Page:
IBM boosts search in WebSphere Commerce Server
- 21 July, 2005 08:30
IBM next month will ship new versions of its WebSphere Commerce Express server aimed at both large and small-to-midsize businesses (SMBs). The versions will come with a search-engine optimization feature that enables spidering technology within popular search engines, such as Google and Yahoo.
The new search capability, to be included in WebSphere Commerce 5.6.1 and the Express version of the product, allows search engines to index the pages of e-commerce sites in a way that allows them to appear higher on the list of results. The new feature also increases the number of Web site pages returned from a search, benefiting both consumers and sellers, IBM officials said.
"This [search capability] is important because when you have a personalized site -- one that dynamically generates pages -- it is hard for spidering technology of the search engines to actually index your pages because they are not static pages, they are dynamic," said Craig Stevenson, manager in charge of Strategy and Planning for IBM's e-Commerce and multichannel retailing solutions group. "So over time, with this technology in place, an increasing number of pages will continue to be indexed."
The Express version of the product comes bundled with the WebSphere Application Server, the Express version of DB2, a developer license, staging server, and around-the-clock technical support. The full-blown version also comes with the WebSphere Application Server, but with the full-blown version of DB2.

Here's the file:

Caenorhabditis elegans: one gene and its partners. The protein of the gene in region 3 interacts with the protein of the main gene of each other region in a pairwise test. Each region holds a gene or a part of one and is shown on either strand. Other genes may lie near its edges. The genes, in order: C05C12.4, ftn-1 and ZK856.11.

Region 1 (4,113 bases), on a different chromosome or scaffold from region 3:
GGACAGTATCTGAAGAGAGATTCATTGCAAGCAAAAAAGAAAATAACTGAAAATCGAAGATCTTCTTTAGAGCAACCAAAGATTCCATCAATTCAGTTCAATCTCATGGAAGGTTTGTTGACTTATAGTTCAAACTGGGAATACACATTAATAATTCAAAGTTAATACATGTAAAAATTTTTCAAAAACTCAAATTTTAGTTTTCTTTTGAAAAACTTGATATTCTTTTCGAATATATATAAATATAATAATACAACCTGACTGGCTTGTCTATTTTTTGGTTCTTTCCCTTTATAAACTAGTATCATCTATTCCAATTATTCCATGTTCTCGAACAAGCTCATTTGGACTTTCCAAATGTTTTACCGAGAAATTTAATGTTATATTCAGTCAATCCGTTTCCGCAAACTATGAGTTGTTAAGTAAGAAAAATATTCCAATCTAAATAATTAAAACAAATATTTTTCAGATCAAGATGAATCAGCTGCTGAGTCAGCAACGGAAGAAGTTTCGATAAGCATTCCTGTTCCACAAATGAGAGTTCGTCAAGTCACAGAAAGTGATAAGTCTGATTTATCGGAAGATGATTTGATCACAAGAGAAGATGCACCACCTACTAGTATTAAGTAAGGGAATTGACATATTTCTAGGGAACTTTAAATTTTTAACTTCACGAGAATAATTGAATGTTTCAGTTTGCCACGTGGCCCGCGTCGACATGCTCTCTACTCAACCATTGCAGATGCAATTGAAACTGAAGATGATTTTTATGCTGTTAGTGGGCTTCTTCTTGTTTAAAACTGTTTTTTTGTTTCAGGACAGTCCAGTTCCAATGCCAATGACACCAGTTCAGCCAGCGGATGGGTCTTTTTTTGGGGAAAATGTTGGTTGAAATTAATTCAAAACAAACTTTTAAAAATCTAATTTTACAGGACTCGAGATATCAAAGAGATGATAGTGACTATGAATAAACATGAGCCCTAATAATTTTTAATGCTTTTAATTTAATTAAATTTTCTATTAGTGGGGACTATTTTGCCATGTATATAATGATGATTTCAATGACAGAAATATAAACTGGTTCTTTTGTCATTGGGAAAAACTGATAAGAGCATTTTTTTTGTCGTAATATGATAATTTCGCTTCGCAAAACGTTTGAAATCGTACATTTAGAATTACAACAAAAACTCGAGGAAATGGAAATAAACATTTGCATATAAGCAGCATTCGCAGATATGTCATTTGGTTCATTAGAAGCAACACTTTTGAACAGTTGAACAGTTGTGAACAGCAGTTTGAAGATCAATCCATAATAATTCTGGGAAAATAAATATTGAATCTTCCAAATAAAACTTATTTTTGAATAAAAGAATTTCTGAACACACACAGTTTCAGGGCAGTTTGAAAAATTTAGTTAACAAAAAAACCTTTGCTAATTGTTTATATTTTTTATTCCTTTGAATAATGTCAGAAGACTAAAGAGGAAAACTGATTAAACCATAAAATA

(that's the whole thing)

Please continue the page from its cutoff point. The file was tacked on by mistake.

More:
Explaining the nuts and bolts of the search capability, Stevenson said the improved version uses URL mapping as a way to allow search engines to index dynamic pages. It also has a site-map capability, which provides an entry point for the search engine crawler to more easily follow the links within Web pages. The product's page-content optimization technology helps facilitate keyword modifications so that the page is ranked higher in search engine results, he said.
Some users see the new searching feature as a welcome relief, indicating it is what the product has needed over the last few years.
"This has been one of the criticisms of the WebSphere Commerce platform for some time," said John Howard, president of Carrot Ink. "Some have complained the content is usually six directories deep on the server and Google likes to ignore that stuff. So it is good news they are finally addressing this issue."
The new version comes with tools that help corporate IT shops isolate and test specific elements such as promotions, content, and images, to determine the impact that a specific change has on the behavior of customers. For instance, a retailer selling household appliances can change its home page regularly and still be able to track customer's purchasing decision changes.
Expected to ship in about 30 days WebSphere Commerce Business Edition 5.6.1 will cost US$125,000 per processor, while the Professional Edition costs US$80,000 per processor. WebSphere Commerce-Express 5.6.1 is priced at US$20,000 per processor and includes a year's worth of maintenance, a staging server, and development license.